What is a Knight?
Knights were a historical military class that emerged from the Feudal system during the Middle Ages. Typically formed from members of the nobility, knights were warriors who devoted themselves to warfare, chivalry, and honour. As the military arm of the feudal system, their primary role was to serve and fight for their liege lord, protecting the interests and property of those they had sworn allegiance to. Knights significantly shaped their societies’ political and social structures, with their influence persisting to modern times.
The English word “knight” stems from the Old English word “cniht”, which means “boy” or “servant”. During the medieval ages, a “knight” was a skilled warrior, typically mounted on horseback, serving as a military and political representative. The word “knight” has come to be associated with chivalry and honour, underpinned by social values such as bravery, loyalty, and courtesy.
Origins and Purpose:
The system of Knighthood first emerged in Europe during the early Middle Ages, as feudalism dominated the social and economic system, reaching its height during the 11th to the 13th centuries or the ‘High Middle Ages’.
It is believed that the institution of Knighthood emerged due to Lords requiring mounted warriors to defend their lands, interests, and their hierarchy within the feudal system. As a result, Knights were trained in close-armed combat and military strategy.
Knights played a pivotal societal role in maintaining law and order, being expected to defend and uphold the honour of their lords and themselves, women and the weak and vulnerable. Knighthood heavily emphasised the principles of chivalry, the importance of fairness, justice, and the rule of law. Seen as exemplars of the chivalric code, Knights were expected to uphold piousness, which was used at the time to justify their defence of the Church during the Crusades.
Knights in Society:
As part of Medieval pageantry, Knights could often be called upon to participate in costly and elaborate tournaments. These public events were opportunities to win greater favour with their Lords and showcase their Lord’s military strength. Knights were also expected to participate in courtly love, diplomacy, and governance.
The purpose of Knights has continued to evolve through the ages, as during the Renaissance, the role of the knight shifted from a military one to a more ceremonial one. Although retaining an important role within high society, with advancements in technology and warfare, the societal role of Knights shifted more towards pageantry and ceremony.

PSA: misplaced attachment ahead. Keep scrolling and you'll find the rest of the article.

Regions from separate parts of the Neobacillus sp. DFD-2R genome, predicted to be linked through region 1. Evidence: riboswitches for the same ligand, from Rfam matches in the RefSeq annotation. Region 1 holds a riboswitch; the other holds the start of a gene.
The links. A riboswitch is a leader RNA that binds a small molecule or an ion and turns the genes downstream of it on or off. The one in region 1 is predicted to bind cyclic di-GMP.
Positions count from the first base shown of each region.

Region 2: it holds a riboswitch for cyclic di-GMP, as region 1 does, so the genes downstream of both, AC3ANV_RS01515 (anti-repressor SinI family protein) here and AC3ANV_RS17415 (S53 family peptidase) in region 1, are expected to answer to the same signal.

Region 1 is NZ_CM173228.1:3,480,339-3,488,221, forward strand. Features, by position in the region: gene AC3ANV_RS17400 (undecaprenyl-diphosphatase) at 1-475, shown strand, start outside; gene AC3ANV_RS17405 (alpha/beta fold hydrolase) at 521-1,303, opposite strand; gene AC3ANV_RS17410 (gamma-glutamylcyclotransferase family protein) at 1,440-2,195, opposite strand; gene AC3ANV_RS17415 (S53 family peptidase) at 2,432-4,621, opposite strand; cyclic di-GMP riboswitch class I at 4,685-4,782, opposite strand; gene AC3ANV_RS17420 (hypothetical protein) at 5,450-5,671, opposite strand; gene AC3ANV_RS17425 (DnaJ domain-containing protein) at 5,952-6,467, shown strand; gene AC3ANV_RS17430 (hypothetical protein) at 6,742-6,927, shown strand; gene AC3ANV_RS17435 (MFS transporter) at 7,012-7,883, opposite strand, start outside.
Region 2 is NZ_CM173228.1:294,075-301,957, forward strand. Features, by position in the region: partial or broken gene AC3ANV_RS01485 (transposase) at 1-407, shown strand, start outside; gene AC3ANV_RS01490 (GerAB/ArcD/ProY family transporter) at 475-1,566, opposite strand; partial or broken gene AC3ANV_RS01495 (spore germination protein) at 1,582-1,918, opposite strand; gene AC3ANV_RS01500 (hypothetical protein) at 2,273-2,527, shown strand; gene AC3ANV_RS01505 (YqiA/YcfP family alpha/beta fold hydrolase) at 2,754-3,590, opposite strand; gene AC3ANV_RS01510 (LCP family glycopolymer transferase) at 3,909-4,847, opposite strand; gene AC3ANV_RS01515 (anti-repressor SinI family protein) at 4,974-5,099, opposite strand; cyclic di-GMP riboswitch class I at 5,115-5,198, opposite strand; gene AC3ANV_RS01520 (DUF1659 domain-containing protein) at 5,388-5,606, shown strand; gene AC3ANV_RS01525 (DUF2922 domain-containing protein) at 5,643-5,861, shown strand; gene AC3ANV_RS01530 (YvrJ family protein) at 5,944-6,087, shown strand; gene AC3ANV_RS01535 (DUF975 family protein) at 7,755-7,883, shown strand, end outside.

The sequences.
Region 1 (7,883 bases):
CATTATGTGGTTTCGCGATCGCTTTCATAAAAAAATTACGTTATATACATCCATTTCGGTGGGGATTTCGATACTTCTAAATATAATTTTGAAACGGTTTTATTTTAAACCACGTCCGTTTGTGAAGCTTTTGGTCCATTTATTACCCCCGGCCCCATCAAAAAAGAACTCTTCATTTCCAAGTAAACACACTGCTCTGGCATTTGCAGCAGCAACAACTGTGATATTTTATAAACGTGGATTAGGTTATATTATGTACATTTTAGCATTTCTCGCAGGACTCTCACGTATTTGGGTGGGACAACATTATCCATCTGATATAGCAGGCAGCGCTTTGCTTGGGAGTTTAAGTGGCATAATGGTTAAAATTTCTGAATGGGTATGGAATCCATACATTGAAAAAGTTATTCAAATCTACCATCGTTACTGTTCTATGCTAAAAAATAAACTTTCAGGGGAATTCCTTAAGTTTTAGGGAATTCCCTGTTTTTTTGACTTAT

Today in Modern Europe, Knighthood has almost entirely assumed a ceremonial role. In the United Kingdom, for example, the title of Knighthood is bestowed by the reigning monarch as a recognition of a person’s contribution to society.
Symbols of Knights:
Knights have had a longstanding history in the use of symbols and regalia. In Europe, knights could often be identified by their armour, which could be highly decorated and personalised depending on a knight’s standing. Additionally, outside of combat, distinctive cloaks and tabards could feature the coat of arms of their Lord or their own family.
Alongside armour and clothing, knights would be equipped with an arsenal of handheld weapons, including swords, shields, axes, and lances. Again, these weapons could be highly decorated, indicating valour or favour, and could be passed down through generations as family heirlooms.
Knighthood in Japan differs somewhat from that in Europe. The knights of Japan were known as the Samurai, who emerged during 12th century medieval Japan and lasted until the 19th century.
The word “samurai” comes from the Japanese verb “saburau,” which means “to serve”, with the term initially referring to those who served in close attendance to the nobility. Similar to the European feudal system, they were a warrior class who served as the military arm of the emperor or a powerful lord.
Origins and Purpose:
Samurai emerged in Japan during the Heian period in the 12th century to defend the lands and interests of their Lord during a time of political and social upheaval.
As the feudal system began to dominate Japan, daimyos needed a skilled warrior class to protect their interests and maintain order. Samurais were expected to serve as advisors to their lords and maintain order in their territories. Like European Knights, Samurai were trained in combat, chivalry, and honour and were expected to embody these values in their everyday lives.
Honour and Justice:
Samurai were expected to follow a strict code of conduct known as bushido, emphasising the importance of courage, justice, and the pursuit of excellence. The Bushido code of conduct was centred on loyalty, honour, courage, and self-discipline. Samurai were expected to serve their Lord with absolute loyalty, even if it meant sacrificing their own lives. They were also expected to uphold justice, maintain order, and defend the weak and vulnerable.
Samurai engaged in duels to defend their honour and that of their Lord. Over time, and similar to the evolution of European Knighthood, the role of samurai expanded to shape Japanese society's political and social structures. Their influences came through diplomacy, governance, and cultural pursuits such as participating in religious ceremonies, poetry and calligraphy.